The economic crisis of the late 19th Century is considered to be the first cyclical crisis of the capitalist economy. The first symptoms of the crisis were financial failures in the Austro-Hungarian capital, Vienna, which spread to the rest of Europe and to North America by 1873. It was one of a series of economic crises in the 19th and early 20th centuries. In Britain, the result was two decades of stagnation known as the "Long Depression", which weakened Britain's economic leadership in the world. This depression was known as the "Great Depression" until the 1930s. The stock market crash on October 29,1929 – know as Black Tuesday- was the starting date of another severe economic downturn, which affected countries worldwide. Although the causes of the Great Depression seem similar to the late 2007-2008 crisis some significant differences exist.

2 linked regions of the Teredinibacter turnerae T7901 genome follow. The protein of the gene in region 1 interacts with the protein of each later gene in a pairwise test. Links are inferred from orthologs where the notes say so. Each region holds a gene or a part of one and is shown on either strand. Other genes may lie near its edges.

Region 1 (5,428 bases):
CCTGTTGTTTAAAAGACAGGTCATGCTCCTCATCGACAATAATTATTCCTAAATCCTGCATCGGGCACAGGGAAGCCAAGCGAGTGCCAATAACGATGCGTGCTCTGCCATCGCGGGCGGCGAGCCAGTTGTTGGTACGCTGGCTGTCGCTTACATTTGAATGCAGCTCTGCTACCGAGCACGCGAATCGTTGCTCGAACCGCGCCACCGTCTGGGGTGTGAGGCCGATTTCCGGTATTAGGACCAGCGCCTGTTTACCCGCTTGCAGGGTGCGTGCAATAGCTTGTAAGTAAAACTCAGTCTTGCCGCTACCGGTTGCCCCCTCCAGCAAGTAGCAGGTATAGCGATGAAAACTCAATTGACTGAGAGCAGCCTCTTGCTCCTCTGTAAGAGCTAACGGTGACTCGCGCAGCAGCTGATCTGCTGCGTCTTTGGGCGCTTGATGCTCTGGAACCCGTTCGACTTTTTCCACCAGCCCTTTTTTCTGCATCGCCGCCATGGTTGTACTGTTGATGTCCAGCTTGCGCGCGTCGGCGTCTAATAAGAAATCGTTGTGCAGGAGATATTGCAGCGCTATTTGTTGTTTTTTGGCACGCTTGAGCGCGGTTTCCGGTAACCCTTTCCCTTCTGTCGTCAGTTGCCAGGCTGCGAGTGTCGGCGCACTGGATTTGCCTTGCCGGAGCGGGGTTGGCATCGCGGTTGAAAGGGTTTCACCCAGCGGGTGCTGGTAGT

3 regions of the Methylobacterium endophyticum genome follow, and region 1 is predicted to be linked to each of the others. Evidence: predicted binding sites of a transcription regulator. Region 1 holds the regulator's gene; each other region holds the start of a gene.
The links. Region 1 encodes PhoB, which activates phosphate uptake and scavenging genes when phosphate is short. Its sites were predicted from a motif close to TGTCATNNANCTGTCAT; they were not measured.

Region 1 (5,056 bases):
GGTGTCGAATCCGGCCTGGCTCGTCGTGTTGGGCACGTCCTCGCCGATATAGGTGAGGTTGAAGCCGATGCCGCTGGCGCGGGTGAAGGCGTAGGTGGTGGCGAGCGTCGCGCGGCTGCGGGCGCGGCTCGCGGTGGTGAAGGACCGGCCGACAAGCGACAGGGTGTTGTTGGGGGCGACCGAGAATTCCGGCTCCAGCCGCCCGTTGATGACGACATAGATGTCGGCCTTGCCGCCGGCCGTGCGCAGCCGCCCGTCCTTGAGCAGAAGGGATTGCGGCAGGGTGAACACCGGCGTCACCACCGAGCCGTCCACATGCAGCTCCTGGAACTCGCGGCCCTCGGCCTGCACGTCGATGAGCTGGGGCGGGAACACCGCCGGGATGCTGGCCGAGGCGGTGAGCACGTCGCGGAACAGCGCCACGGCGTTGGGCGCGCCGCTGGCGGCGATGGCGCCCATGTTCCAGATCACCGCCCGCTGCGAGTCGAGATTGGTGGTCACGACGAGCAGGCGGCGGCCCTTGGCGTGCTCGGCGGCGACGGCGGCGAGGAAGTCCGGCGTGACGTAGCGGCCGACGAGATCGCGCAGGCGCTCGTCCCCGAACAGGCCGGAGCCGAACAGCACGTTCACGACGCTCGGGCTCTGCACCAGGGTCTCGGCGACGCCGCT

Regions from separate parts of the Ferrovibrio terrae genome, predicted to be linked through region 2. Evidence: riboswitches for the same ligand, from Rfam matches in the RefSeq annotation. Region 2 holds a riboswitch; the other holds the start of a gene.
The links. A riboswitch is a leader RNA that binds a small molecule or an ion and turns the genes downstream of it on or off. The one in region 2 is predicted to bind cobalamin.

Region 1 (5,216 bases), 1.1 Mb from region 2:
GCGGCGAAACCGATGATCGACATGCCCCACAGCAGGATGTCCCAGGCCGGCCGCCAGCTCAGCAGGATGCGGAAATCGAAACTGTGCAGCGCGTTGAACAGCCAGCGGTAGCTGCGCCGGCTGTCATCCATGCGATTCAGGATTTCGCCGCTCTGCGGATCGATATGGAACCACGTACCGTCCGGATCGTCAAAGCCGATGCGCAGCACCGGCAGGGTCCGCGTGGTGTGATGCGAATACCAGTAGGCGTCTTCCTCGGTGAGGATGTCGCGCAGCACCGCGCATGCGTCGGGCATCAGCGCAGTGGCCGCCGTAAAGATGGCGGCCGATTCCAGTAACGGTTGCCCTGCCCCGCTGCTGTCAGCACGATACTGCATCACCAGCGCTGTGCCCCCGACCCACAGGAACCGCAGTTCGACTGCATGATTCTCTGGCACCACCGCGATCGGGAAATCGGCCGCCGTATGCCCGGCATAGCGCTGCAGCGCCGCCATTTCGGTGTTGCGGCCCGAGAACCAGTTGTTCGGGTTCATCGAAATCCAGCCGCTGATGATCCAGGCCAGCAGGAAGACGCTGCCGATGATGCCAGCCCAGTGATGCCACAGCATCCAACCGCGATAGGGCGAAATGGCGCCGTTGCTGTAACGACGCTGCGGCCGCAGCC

This workshop will focus on the impact of financial crises on savings and savings banks , drawing parallels and establishing the differences with the current recession. The presentations will provide historical perspectives on savings behaviour and savings institutions in the aftermath of financial crises and draw lessons for the current policy debate following the actual financial and economic crisis. The speakers are recognised experts in financial and banking history and the presentations will be followed by a Q & A sessions on financial crises past and present.